Welcome to KB’s Old School (and New School) Reviews. I’ve been reviewing wrestling shows for over twelve years now and have reviewed over 6,000 shows. Every Monday, Wednesday and Friday, I’ll be posting a new review here on Wrestlingrumors.net. It could be anything from modern WWE to old school to indies to anything in between. Note that I rate using letters instead of stars and I don’t rate matches under three minutes as really, how good or bad can something that short be?
Royal Rumble 2008
Date: January 27, 2008
Location: Madison Square Garden, New York City New York
Commentators: Jim Ross, Jerry Lawler, Michael Cole Jonathan Coachman, Joey Styles, Tazz
I believe this is my fifth time reviewing this show but I’m always curious to see how much different it feels having recently watched the TV leading up to it. The show has been set for a long time now and that means we need to get on with the pay per view already. Of course there is the Royal Rumble, but the Raw World Title match between Jeff Hardy and Randy Orton is the real draw here. This show is summed up in three words: Hardy Could Win. It worked in 2008 and it’s working again here. Let’s get to it.
The opening video looks at the history of the Royal Rumble, with this year’s being extra special because it’s in Madison Square Garden. Works for me.
Ric Flair vs. MVP
Flair’s career is on the line but MVP’s US Title isn’t. Before the match, Flair talks about how he has wrestled here throughout his career, starting all the way back in 1976. Flair thanks the fans for the respect they have given him throughout the years….and then MVP’s music cuts him off. Feeling out process to start with Flair being driven back into the corner, meaning he needs to stop and think for a second.
A hammerlock sends MVP into the ropes so Flair chops him down. Back up and MVP kicks Flair in the head to take over, setting up a neckbreaker for two. Something like a crossface chickenwing keeps Flair down but MVP is no Bob Backlund, meaning Flair is right back up. Flair goes for the knee but gets knocked into the corner, allowing MVP to strike him down. The running boot in the corner gives MVP three, albeit with Flair’s foot on the ropes.
The distraction lets Flair roll him up for two so MVP grabs a butterfly suplex for two of his own. A superplex gets two more and the frustration is really setting in. Back up and they collide for a double knockdown, making me wonder if a draw would end Flair’s career. Flair rolls him up a few times for two each before chopping away. That earns Flair a facebuster but the Playmaker is countered into a Figure Four to give Flair the win.
Rating: C. This wasn’t so much about the drama, as Flair wasn’t going to lose to MVP, even at a show like the Rumble. Instead, this was all about Flair getting in Madison Square Garden one more time and the match was built up over a few weeks. I’m not wild on the US Champion giving up clean, but there are bigger things afoot here.
Vince McMahon gives Hornswoggle a pep talk for the Royal Rumble, Finlay comes in and Vince suggests that Hornswoggle might turn on him.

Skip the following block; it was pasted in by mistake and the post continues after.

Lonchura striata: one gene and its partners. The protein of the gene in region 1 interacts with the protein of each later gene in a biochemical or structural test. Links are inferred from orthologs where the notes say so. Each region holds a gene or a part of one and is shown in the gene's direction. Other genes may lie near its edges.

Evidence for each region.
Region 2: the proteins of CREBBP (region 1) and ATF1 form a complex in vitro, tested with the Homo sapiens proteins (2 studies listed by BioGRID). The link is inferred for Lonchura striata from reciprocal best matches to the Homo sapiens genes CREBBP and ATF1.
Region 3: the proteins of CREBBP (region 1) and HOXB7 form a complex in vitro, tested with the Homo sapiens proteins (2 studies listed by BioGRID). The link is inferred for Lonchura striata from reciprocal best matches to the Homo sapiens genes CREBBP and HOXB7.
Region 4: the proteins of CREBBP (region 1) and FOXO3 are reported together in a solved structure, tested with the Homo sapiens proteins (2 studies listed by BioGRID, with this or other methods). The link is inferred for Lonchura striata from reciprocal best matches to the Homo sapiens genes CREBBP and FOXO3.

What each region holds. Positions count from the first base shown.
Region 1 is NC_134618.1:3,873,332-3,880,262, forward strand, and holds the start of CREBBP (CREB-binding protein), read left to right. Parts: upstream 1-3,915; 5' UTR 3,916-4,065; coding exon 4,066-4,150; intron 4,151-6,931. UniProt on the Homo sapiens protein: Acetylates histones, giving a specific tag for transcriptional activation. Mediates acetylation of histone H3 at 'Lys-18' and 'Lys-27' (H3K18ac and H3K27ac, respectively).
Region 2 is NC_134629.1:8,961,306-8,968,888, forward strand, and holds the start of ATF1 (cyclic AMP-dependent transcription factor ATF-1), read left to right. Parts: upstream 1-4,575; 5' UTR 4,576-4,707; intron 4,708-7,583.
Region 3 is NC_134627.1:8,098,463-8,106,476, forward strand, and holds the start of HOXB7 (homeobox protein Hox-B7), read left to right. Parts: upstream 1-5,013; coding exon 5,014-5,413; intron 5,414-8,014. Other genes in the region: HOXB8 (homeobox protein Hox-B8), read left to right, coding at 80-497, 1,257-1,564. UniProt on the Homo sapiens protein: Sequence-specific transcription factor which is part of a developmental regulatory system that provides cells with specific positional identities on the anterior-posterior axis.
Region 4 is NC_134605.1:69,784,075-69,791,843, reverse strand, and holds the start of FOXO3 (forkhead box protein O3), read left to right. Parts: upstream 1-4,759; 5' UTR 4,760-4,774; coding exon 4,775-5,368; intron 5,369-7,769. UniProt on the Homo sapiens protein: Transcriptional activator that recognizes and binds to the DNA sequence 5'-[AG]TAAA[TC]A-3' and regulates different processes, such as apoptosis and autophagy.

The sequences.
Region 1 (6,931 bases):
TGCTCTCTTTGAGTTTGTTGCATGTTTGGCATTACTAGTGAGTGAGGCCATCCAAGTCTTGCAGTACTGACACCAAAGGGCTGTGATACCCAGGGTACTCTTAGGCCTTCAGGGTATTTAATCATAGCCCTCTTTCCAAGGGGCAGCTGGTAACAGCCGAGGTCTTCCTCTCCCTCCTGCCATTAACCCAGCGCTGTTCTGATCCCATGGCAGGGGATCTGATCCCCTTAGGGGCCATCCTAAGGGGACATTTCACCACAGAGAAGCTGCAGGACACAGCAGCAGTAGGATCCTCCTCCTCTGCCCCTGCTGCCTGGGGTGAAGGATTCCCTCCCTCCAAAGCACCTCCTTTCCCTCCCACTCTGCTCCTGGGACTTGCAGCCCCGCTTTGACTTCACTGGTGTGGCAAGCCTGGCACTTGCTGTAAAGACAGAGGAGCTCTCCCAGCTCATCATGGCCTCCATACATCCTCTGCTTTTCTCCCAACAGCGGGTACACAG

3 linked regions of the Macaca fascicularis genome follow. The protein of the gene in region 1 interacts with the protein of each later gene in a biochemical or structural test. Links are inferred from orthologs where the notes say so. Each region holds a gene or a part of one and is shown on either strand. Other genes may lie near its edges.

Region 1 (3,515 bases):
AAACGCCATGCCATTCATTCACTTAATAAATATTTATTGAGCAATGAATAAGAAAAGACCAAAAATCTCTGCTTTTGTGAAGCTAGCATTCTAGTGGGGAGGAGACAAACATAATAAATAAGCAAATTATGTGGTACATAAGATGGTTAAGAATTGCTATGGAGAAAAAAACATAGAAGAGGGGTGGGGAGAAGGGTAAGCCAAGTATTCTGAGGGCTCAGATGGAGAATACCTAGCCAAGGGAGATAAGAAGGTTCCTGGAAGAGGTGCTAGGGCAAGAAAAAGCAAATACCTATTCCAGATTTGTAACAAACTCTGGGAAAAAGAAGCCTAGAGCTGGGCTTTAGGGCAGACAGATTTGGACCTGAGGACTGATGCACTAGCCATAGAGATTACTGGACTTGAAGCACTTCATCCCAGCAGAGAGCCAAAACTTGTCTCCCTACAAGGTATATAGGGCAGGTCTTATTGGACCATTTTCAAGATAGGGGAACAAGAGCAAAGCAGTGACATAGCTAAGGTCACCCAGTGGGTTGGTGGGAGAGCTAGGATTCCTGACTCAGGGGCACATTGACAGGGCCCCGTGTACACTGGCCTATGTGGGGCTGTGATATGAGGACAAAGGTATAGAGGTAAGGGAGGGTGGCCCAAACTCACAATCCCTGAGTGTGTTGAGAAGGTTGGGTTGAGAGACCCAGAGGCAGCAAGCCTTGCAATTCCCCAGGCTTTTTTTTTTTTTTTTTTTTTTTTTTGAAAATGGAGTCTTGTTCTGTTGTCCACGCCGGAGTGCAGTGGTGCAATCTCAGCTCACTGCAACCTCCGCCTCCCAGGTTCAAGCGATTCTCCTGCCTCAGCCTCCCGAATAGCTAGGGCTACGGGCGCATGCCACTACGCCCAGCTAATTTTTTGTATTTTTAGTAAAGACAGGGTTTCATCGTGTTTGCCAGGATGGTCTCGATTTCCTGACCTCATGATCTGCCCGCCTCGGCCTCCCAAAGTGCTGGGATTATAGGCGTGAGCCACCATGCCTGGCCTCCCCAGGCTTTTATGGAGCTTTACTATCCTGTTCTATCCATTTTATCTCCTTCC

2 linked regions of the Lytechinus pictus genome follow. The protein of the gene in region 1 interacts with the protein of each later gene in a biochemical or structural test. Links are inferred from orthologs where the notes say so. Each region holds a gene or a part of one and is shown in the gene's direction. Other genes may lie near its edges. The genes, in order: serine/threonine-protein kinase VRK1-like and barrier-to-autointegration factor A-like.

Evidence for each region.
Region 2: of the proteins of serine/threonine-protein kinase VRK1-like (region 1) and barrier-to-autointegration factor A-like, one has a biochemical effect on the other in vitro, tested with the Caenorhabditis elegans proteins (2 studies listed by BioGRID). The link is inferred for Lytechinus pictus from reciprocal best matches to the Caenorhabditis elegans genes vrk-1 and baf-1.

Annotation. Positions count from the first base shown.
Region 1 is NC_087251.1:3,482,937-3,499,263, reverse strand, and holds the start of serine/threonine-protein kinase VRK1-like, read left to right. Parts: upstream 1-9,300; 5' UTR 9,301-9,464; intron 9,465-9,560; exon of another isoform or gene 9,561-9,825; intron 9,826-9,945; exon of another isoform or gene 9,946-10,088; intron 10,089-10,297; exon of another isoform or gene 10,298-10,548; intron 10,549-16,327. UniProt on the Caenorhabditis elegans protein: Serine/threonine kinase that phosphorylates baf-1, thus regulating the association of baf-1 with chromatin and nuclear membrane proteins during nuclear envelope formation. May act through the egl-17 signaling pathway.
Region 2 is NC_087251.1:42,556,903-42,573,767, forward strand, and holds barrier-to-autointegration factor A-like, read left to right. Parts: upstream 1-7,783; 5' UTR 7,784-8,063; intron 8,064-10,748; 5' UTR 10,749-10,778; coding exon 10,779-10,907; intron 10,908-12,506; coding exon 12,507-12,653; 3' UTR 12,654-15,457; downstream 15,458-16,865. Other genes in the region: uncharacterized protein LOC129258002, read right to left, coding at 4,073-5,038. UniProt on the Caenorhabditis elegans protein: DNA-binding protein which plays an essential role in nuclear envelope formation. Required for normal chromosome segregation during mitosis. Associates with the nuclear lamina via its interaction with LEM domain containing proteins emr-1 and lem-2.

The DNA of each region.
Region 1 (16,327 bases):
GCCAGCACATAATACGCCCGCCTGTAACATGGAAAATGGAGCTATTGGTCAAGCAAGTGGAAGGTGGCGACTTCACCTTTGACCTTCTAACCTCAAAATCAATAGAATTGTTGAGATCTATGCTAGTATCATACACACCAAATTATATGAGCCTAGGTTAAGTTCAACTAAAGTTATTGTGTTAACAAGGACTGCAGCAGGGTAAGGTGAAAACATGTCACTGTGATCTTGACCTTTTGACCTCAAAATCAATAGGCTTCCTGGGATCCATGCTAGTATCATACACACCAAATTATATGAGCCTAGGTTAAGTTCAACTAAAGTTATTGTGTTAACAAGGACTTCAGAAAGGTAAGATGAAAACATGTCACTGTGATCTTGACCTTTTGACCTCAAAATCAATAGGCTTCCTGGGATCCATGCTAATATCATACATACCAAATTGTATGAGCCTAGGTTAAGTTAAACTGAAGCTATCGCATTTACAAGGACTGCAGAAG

And now, we meet Mike Adamle, who talks about Ric Flair’s match and throws it to a package on Chris Jericho vs. JBL.
We recap Jericho vs. JBL, which is focused on JBL not liking Jericho’s comeback and costing him the WWE Title. Then JBL took him out, setting up this showdown.
Chris Jericho vs. John Bradshaw Layfield
Jericho drives him into the corner to start so JBL begs off a bit. That doesn’t work for Jericho, who takes him down and hammers away again. A missed clothesline lets Jericho grab the Walls, which sends JBL bailing to the rope. Jericho knocks him outside for a baseball slide and then sends him into the steps for a bonus. Back in and JBL drops the bad throat across the top to take over.
As you might guess, JBL starts hammering Jericho down in the corner, albeit not as fast as he did in the past. The logical sleeper goes on for a bit, until Jericho fights up and hits his own hard clothesline. Back up and JBL sends him HARD into the post, with Jericho coming up busted open. Jericho pops back to his feet and sends JBL outside despite being COVERED in blood. One heck of a chair shot to the head knocks JBL silly but also hands Jericho the DQ.
Rating: C+. It was a bit of a slow match but they did a great job of setting up the violent ending. They were trying to keep the feud going here and Jericho being that busted open was a good way to accomplish just that. It was a violent fight and Jericho’s chair shot made it even better. Not too bad here, albeit with the usual Jericho pacing issues.
Post match Jericho unloads on JBL and chokes him with the camera cable as JBL did to him a few weeks ago.
Ashley Massaro tries to talk to Maria but Santino Marella cuts her off, saying Maria isn’t interested in Playboy. Right.
We recap Edge vs. Rey Mysterio for the Smackdown World Title. Edge won the title thanks to some assistance from Vickie Guerrero, his new girlfriend. Rey won a Beat The Clock Challenge by pinning Edge to earn the shot here, with the Rey/Guerrero family details making things even more complicated.
Smackdown World Title: Edge vs. Rey Mysterio
Edge, with Vickie Guerrero and the Edgeheads, is defending. They take their time to start with Edge grabbing a wristlock. Rey kicks his way out as the fans are WAY behind Edge, with Cole writing it off as a New York thing. Edge sends him to the apron and hits a baseball slide to the floor, where the Edgeheads get THIS CLOSE to interfering. That’s enough for an ejection, allowing Rey to come back with a springboard seated senton for two.